Fresh, Canned, or Frozen?

We know that eating fruits and vegetables is essential to a healthy lifestyle. Luckily, there are so many options of how to buy them and all of them can help you reach your goal whether it’s fresh, canned or frozen!

More than just produce

Buying fresh, canned or frozen doesn’t just apply to produce. You can get your protein and dairy in all forms, too! Chicken, beans, and milk are just some examples. 

How to decide what’s best

When making your decision, take a few things into consideration:

  • Cost: which option is going to fit your budget?
  • Amount: which option will help reduce your food waste?
  • Time frame: which option will work with your meal plan schedule best?
  • Storage: which option will work best with your household layout? (freezer vs pantry space)

Comparing the benefits

Cost can be especially difficult to compare between fresh, canned and frozen foods because they are not always sold in the same units. Some are sold by the ounce, pound, or gallon.

Below is a table that lays out the cost, pros and cons of some commonly used ingredients in the same unit so it is easy to understand and see cost differences. All are nutritious options to feed your family, and the best choice is going to be different for everyone! Fruits and vegetables are beneficial in any form, and we use all kinds in our dietitian-approved ONIE recipes. 

Which option works best for you and your family? Let us know in the comments!

ItemPricePros & Cons
Chicken (breast)
Fresh$2.18/lbPros: no sodium or preservatives added, can buy exact amount needed

Cons: has to be used within 3 to 5 days of purchasing, cooking required
Pros: can buy pre-cooked and pre-seasoned, can be stored for 4-9 months in freezer (4 months for pre-cooked frozen, 9 months for raw frozen)

Cons: requires thawing time, typically has added sodium, takes up large amount of freezer space
Pros: shelf stable for up to 3 to 5 years, no cooking or thawing time required, affordable in small amounts

Cons: more expensive per pound when buying in larger amounts, high in sodium 
Black Beans
Fresh (dried)$1.28/lb
Pros: shelf stable for up to 1 year, available in bulk sizes up to 25lbs at regular grocery stores, can make exact amount needed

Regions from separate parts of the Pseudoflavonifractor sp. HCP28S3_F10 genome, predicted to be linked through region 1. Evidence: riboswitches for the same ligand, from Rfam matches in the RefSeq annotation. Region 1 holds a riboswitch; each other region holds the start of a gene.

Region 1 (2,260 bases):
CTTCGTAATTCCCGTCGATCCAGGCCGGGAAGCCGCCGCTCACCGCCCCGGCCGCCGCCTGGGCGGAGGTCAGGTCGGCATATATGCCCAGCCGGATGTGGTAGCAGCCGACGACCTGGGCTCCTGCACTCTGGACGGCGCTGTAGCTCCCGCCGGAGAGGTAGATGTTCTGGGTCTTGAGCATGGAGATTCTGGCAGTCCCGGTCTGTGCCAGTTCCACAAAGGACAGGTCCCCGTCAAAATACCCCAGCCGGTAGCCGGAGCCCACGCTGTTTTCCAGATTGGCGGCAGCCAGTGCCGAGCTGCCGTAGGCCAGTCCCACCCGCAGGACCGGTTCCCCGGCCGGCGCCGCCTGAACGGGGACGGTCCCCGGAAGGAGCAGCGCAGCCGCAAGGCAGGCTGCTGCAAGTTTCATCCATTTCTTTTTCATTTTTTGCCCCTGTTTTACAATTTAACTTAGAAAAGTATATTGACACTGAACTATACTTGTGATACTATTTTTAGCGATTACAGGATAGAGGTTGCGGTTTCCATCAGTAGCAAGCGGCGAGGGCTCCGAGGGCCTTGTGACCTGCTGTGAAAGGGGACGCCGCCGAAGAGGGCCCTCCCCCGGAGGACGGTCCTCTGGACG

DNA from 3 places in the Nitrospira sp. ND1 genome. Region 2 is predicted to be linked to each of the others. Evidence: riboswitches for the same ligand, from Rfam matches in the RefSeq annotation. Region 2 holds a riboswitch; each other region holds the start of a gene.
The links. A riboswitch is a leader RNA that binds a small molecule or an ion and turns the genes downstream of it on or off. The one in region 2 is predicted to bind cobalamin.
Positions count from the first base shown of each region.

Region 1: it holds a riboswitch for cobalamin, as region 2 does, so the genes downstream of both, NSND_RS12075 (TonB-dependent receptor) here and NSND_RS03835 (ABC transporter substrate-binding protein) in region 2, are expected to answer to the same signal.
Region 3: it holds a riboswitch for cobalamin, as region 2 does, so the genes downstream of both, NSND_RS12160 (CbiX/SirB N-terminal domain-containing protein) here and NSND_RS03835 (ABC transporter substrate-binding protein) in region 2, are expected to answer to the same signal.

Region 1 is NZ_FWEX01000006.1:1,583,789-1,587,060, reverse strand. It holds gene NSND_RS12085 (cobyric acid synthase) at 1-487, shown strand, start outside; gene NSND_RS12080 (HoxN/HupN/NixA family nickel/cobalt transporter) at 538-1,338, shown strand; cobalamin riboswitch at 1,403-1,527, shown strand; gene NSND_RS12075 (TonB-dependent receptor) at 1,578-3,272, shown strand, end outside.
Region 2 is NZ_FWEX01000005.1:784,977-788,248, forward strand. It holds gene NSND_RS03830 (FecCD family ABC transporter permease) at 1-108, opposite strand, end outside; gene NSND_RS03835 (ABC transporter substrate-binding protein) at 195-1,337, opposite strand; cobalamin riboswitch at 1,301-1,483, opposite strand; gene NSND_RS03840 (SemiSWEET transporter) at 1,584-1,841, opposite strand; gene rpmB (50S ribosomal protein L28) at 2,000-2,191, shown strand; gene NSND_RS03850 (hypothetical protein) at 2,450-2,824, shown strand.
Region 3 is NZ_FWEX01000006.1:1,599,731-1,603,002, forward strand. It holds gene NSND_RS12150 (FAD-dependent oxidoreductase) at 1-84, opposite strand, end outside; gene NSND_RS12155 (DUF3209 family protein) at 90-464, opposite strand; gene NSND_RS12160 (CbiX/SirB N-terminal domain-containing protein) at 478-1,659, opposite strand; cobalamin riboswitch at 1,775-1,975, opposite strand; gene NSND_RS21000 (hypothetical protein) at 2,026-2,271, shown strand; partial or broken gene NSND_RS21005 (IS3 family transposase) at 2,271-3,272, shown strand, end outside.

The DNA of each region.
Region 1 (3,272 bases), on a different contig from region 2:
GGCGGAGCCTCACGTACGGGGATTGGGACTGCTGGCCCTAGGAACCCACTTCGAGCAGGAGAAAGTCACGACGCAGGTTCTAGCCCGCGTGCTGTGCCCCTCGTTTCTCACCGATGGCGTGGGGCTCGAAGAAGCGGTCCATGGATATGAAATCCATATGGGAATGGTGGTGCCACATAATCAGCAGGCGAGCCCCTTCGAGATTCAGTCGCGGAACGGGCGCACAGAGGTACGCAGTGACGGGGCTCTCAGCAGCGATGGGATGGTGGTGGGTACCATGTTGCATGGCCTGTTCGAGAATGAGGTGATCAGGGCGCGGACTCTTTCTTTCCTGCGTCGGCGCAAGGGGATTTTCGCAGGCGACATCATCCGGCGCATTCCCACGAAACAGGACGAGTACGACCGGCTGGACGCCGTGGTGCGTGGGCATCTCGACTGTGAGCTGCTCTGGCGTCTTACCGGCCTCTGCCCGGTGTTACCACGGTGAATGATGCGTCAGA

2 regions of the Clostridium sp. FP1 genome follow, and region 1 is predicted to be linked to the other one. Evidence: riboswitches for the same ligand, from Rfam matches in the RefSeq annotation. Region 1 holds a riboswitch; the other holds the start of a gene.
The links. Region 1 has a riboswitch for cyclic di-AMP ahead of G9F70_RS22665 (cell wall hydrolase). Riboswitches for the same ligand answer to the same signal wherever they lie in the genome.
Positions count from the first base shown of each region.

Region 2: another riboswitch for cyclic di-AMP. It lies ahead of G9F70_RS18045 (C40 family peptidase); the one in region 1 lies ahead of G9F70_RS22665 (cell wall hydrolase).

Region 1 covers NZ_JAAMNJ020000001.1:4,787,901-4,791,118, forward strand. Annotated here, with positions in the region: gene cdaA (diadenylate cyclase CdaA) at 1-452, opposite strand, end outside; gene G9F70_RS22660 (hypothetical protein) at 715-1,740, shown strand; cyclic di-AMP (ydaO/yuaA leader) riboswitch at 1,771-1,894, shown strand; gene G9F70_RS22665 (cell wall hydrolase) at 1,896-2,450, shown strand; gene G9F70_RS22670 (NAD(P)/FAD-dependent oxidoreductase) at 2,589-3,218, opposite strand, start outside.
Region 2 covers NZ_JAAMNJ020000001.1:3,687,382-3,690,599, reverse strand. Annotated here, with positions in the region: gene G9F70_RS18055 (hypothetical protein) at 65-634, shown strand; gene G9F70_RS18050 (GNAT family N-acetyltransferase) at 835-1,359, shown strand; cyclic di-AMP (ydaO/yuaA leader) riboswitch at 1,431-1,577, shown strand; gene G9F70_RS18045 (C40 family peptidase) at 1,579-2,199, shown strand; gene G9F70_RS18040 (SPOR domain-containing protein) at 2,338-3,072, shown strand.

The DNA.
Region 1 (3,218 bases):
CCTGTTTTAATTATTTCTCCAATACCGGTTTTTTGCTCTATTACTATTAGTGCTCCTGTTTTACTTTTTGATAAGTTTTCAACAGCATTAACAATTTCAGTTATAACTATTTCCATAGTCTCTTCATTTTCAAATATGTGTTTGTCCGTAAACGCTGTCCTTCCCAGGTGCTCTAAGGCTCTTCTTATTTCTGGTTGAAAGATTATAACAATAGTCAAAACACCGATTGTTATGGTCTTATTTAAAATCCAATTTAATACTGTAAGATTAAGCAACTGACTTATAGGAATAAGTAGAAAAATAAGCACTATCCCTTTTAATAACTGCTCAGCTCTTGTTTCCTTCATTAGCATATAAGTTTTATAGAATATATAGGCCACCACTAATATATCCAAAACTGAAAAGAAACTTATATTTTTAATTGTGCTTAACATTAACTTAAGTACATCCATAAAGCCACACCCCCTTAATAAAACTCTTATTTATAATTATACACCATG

Cons: requires soaking before cooking (8+ hours)
Pros: cooked and ready-to-eat, affordable, low-sodium versions often available for same price

Cons: regular version high in sodium, needs to be consumed within 3-5 days of opening
Pros: highest nutrient content, no preservatives added

Cons: not always ripe when purchased, inconsistent flavor
Pros: lasts 6 to 9 months, picked and frozen when ripe, consistent product every time, nutrient content maintained

Cons: thawed frozen fruits not always ideal for certain recipes due to texture changes during thawing
Pros: shelf stable for 1 to 2 years, available in syrup-free and sugar-free variety (packed in natural fruit juice only)

Cons: loses some nutrients during canning process, need to watch for fruits in light/heavy syrup to avoid added sugars
Green Beans
Pros: best in texture for crispness, most nutrient content, great for all types of cooking including roasting and sautéing

Cons: shorter shelf life (best within 5 to 7 days of purchase), requires more prep time for trimming and washing
Pros: available in steamable bags for quick and easy cooking, nutrient content maintained, best for boiling, steaming and blanching, lasts up to 1 year

Cons: not ideal for sauteing or roasting
Pros: most affordable price point, shelf stable for 3 to 5 years, easy to warm and serve as an instant side dish

Cons: regular version high in sodium, not all people like the soft texture, loses some nutrients through canning process
Milk (1 gallon, 2%)
Fresh (refrigerated)$3.74/gal
Pros: good source of calcium, vitamin D, and A, available in single serving and multi-serving sizes so you can purchase only what you need

Cons: has to be used before expiration date, requires refrigeration at all times
Shelf-stable (UHT pasteurized carton)$10.24/gal
Pros: same nutrient content as refrigerated milk, no added preservatives, can be stored at room temperature unopened, lasts 6 to 9 months unopened, available to buy in bulk packs

Cons: most expensive, requires refrigeration after opening, typically only sold in 1 quart containers
Dried (powdered milk)$3.97/gal
Pros: shelf stable for 18 months to 10 years (depending on manufacturer), same nutrient content as refrigerated milk, can be prepared in any amount required, cost becomes cheaper when buying in bulk

Cons: requires more prep time to mix with cold water, tastes best when refrigerated overnight, requires large pitcher for mixing and storage

One response to “Fresh, Canned, or Frozen?

  1. The information on fresh vs frozen vs can was so helpful by providing insight into various aspects of the foods.


Your email address will not be published. Required fields are marked *